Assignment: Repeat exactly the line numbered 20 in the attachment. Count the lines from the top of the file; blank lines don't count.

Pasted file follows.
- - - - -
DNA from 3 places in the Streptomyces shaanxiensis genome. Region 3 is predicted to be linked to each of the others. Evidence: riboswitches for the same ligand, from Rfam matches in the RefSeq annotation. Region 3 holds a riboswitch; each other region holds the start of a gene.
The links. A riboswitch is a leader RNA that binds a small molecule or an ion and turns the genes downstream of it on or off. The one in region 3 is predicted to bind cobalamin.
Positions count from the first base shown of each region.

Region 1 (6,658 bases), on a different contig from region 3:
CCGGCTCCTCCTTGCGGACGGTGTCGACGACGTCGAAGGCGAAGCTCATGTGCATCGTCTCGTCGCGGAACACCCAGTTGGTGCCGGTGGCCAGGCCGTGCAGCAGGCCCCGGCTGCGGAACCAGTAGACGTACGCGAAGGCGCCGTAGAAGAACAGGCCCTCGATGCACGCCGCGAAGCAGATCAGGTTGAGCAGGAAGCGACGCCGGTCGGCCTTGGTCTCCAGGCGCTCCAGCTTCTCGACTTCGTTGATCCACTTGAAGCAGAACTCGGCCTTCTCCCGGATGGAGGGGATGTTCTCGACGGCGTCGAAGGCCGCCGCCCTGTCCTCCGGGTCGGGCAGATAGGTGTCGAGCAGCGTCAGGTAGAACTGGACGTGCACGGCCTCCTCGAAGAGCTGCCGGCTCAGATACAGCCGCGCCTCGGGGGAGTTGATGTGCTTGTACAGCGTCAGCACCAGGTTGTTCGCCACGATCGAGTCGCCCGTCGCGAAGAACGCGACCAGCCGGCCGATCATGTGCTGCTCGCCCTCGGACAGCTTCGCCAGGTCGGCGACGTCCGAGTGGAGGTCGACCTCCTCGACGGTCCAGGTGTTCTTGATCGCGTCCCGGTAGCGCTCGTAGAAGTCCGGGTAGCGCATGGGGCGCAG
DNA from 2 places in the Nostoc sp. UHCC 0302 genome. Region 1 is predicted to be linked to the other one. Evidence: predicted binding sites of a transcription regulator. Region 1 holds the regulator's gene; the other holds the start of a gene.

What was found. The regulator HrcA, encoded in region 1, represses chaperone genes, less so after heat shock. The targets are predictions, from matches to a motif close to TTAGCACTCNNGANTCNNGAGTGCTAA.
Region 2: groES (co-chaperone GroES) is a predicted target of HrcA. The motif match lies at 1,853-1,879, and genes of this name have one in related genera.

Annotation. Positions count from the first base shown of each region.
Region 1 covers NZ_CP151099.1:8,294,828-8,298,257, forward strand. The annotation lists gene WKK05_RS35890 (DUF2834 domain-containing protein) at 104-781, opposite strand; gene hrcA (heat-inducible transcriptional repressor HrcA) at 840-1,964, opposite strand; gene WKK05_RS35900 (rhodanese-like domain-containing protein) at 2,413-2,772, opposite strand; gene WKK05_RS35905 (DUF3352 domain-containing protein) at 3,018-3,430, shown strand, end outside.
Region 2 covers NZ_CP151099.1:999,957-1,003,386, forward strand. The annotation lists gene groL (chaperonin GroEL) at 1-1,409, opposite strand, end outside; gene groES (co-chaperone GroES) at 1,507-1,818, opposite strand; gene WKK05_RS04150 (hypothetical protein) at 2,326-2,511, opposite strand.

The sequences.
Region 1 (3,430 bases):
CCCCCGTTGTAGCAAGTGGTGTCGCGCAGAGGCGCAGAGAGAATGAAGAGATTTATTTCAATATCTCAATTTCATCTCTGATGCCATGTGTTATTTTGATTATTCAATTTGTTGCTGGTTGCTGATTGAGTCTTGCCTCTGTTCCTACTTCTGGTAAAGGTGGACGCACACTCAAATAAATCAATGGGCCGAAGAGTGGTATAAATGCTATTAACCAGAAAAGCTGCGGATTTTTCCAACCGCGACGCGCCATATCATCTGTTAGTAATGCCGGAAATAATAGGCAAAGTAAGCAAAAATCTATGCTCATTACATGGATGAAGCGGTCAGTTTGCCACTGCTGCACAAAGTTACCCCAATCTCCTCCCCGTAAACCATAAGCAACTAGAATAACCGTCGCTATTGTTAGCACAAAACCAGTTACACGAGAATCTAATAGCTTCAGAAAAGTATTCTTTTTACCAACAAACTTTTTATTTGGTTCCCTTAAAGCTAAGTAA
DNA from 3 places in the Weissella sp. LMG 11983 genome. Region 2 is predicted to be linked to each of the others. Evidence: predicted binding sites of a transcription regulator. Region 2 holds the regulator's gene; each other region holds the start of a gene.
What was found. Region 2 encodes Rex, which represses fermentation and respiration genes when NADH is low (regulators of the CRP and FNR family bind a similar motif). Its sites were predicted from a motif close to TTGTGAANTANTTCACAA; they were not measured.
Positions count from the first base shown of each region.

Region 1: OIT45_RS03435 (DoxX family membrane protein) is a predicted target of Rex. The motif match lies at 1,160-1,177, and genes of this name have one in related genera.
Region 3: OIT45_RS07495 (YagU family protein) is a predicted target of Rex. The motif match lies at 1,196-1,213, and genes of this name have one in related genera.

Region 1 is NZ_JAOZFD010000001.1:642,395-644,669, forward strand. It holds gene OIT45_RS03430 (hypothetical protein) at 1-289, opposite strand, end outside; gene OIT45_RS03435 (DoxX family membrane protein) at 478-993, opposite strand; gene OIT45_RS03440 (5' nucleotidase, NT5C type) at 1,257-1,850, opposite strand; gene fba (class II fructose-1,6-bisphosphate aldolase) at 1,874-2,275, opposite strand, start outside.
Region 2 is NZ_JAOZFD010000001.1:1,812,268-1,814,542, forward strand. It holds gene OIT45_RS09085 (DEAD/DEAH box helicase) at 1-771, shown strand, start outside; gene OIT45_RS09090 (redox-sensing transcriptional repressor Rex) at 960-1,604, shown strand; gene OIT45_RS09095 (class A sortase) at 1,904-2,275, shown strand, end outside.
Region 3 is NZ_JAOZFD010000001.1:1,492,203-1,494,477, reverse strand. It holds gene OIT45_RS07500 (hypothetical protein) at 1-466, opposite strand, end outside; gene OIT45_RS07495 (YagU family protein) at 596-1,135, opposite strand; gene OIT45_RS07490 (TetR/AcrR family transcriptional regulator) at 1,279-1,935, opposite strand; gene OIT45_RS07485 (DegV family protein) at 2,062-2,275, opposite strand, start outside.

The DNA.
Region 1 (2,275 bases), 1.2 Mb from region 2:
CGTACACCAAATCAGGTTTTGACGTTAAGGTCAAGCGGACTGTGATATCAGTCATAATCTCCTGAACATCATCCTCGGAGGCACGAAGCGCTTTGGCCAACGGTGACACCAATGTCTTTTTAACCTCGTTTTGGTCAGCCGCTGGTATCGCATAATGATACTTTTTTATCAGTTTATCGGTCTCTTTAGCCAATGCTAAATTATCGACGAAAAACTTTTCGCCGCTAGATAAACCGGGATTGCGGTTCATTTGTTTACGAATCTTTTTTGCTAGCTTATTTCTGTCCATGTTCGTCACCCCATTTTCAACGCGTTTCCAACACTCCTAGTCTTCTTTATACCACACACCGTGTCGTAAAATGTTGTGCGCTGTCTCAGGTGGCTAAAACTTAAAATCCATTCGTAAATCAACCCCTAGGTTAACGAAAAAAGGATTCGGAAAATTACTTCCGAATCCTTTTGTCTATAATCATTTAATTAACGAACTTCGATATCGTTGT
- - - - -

Region 1 is NZ_JAOZFD010000001.1:642,395-644,669, forward strand. It holds gene OIT45_RS03430 (hypothetical protein) at 1-289, opposite strand, end outside; gene OIT45_RS03435 (DoxX family membrane protein) at 478-993, opposite strand; gene OIT45_RS03440 (5' nucleotidase, NT5C type) at 1,257-1,850, opposite strand; gene fba (class II fructose-1,6-bisphosphate aldolase) at 1,874-2,275, opposite strand, start outside.